Free-Range or Cage Free? What Those Turkey Labels Mean
Minnesota is the leading producer of turkey in the United States, with 250 turkey producers operating 600 turkey farms. Of the 266 million birds raised in the United States during 2006, 44.5 million were Minnesota-raised.
When it comes to labeling those birds for market, however, consumers are subjected to a set of terms defined by United States Department of Agriculture guidelines. Sometimes confusing, sometimes misleading, labels impact how much you end up paying at the register. The following is a list of a few common labels and their definitions as determined by the USDA.
Before you pay more for that happy-go-lucky free-range bird that spent its days wandering over hill and dale eating nuts and berries off the ground, you should know that the USDA has a less romanticized idea of what qualifies as free-range.
For the USDA to designate a bird as free-range, the producer must demonstrate to the agency that the poultry has been allowed access to the outside. When I visited an organic free-range turkey producer in Michigan earlier this year, access to the outside was provided by a caged in area attached at one end of the barn, perhaps 40 feet wide and 20 feet deep. Under the barn, ten-thousands toms stood breast to breast.
Cage-free means just that, and little more. Cage-free is not free-range as the birds aren’t given access to the outdoors.
When I asked a certified organic turkey farmer what was involved in raising organic birds, his response was “a lot of record keeping.” More importantly, organic turkeys can only consume organic feed. In the Midwest, feed is mostly comprised of ground corn and soy bean meal.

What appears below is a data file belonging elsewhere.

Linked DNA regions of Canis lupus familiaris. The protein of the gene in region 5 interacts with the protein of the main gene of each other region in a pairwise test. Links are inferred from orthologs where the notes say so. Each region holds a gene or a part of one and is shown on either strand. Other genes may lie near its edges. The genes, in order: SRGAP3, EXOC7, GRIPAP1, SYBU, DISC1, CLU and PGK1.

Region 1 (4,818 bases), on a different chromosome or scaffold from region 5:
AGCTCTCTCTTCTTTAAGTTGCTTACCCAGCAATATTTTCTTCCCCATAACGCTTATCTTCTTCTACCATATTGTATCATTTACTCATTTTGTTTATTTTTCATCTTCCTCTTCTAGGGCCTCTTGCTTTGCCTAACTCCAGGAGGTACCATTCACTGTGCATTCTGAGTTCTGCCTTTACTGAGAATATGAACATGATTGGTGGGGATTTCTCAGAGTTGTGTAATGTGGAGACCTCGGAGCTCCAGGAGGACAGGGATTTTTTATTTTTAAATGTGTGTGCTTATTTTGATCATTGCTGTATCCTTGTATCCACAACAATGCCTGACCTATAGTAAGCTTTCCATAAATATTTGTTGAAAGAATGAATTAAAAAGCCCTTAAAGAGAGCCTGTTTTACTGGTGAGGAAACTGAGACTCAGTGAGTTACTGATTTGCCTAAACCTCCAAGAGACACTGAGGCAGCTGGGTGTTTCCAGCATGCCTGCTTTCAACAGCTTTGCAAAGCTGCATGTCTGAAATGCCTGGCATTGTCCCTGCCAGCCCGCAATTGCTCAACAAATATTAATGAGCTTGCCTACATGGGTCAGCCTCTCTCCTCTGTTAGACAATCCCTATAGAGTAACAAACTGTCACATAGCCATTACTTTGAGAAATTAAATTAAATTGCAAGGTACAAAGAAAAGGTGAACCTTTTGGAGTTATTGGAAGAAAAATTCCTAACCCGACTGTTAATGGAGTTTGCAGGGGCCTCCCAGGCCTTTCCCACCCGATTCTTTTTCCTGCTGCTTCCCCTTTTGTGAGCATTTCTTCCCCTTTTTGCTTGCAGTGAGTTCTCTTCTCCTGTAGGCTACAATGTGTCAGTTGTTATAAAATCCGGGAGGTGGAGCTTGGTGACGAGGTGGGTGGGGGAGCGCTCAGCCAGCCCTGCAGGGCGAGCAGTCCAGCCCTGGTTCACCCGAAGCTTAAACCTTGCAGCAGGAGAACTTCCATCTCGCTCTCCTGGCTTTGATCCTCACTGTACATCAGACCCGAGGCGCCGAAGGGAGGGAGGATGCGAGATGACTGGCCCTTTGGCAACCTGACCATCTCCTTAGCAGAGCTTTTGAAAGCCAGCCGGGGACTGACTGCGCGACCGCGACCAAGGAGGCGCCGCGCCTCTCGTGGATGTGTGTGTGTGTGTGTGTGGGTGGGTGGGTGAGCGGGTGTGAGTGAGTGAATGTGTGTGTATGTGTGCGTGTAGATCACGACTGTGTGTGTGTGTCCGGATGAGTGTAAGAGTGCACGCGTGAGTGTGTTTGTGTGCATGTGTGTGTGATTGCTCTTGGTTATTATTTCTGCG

Turkeys with no artificial ingredients or added colors that are minimally processed may be labeled natural. Natural is not the same as organic.
The USDA does not allow hormones in poultry production, so the label “no hormones added” cannot legally be used unless it is followed by a statement reading “Federal regulations prohibit the use of hormones.”
Turkeys that are labeled “fresh” have never had their internal temperatures below 26 °F, but individual packages of raw poultry meat labeled “fresh” can be anywhere from 1°F below 26 °F within inspected establishments according to the USDA’s Food Safety and Inspection Service.
In the end, the best way to know how your bird was raised is to know the person who raised it. To get to know a turkey farmer, search the Minnesota Department of Agriculture directory of Minnesota organic farmers, or the Minnesota Turkey Growers Association.